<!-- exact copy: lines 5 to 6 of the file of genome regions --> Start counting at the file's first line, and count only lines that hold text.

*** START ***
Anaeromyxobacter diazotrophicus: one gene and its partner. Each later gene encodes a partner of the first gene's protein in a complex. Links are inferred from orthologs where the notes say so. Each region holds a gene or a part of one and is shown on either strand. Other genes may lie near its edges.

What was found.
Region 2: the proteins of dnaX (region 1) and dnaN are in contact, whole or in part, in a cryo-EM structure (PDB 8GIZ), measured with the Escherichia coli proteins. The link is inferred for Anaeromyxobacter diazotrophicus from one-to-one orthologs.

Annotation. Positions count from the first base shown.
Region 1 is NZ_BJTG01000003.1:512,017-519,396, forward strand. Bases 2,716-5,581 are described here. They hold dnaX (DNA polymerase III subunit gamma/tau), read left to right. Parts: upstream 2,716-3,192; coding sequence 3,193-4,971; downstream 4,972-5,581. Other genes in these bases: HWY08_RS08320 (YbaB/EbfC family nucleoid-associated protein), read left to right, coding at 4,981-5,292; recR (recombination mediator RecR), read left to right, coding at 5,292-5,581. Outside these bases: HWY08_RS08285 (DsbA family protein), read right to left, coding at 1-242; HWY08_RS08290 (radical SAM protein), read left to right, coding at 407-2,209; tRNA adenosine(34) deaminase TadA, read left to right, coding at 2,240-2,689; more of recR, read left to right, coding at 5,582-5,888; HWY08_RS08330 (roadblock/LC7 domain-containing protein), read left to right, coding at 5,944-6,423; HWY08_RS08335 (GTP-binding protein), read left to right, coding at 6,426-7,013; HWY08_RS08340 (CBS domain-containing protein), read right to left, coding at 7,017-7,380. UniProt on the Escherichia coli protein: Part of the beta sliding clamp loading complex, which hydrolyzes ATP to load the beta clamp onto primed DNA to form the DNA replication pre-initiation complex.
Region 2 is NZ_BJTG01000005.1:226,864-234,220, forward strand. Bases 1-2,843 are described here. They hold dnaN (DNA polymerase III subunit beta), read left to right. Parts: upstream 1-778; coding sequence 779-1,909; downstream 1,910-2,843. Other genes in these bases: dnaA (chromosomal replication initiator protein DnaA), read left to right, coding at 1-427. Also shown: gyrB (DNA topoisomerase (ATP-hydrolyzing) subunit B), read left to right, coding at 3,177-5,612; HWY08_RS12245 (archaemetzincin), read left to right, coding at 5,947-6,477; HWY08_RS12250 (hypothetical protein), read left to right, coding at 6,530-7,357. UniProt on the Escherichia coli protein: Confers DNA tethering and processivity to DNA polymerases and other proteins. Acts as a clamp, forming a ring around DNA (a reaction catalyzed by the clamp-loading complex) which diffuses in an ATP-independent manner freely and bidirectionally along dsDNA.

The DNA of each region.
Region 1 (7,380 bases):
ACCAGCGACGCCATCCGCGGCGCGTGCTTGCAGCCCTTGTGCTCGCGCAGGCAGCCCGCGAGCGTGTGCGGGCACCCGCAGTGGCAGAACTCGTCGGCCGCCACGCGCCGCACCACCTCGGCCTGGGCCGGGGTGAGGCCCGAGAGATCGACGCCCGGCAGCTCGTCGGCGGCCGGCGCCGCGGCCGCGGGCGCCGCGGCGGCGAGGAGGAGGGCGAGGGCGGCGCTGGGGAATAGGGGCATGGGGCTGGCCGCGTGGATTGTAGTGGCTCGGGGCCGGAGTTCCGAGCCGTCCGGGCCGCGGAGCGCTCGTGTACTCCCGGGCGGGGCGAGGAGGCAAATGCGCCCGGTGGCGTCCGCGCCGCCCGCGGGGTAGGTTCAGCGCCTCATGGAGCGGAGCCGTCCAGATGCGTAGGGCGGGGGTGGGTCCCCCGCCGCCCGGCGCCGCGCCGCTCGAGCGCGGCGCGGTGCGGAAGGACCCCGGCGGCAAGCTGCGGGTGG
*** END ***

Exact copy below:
Region 1 is NZ_BJTG01000003.1:512,017-519,396, forward strand. Bases 2,716-5,581 are described here. They hold dnaX (DNA polymerase III subunit gamma/tau), read left to right. Parts: upstream 2,716-3,192; coding sequence 3,193-4,971; downstream 4,972-5,581. Other genes in these bases: HWY08_RS08320 (YbaB/EbfC family nucleoid-associated protein), read left to right, coding at 4,981-5,292; recR (recombination mediator RecR), read left to right, coding at 5,292-5,581. Outside these bases: HWY08_RS08285 (DsbA family protein), read right to left, coding at 1-242; HWY08_RS08290 (radical SAM protein), read left to right, coding at 407-2,209; tRNA adenosine(34) deaminase TadA, read left to right, coding at 2,240-2,689; more of recR, read left to right, coding at 5,582-5,888; HWY08_RS08330 (roadblock/LC7 domain-containing protein), read left to right, coding at 5,944-6,423; HWY08_RS08335 (GTP-binding protein), read left to right, coding at 6,426-7,013; HWY08_RS08340 (CBS domain-containing protein), read right to left, coding at 7,017-7,380. UniProt on the Escherichia coli protein: Part of the beta sliding clamp loading complex, which hydrolyzes ATP to load the beta clamp onto primed DNA to form the DNA replication pre-initiation complex.
Region 2 is NZ_BJTG01000005.1:226,864-234,220, forward strand. Bases 1-2,843 are described here. They hold dnaN (DNA polymerase III subunit beta), read left to right. Parts: upstream 1-778; coding sequence 779-1,909; downstream 1,910-2,843. Other genes in these bases: dnaA (chromosomal replication initiator protein DnaA), read left to right, coding at 1-427. Also shown: gyrB (DNA topoisomerase (ATP-hydrolyzing) subunit B), read left to right, coding at 3,177-5,612; HWY08_RS12245 (archaemetzincin), read left to right, coding at 5,947-6,477; HWY08_RS12250 (hypothetical protein), read left to right, coding at 6,530-7,357. UniProt on the Escherichia coli protein: Confers DNA tethering and processivity to DNA polymerases and other proteins. Acts as a clamp, forming a ring around DNA (a reaction catalyzed by the clamp-loading complex) which diffuses in an ATP-independent manner freely and bidirectionally along dsDNA.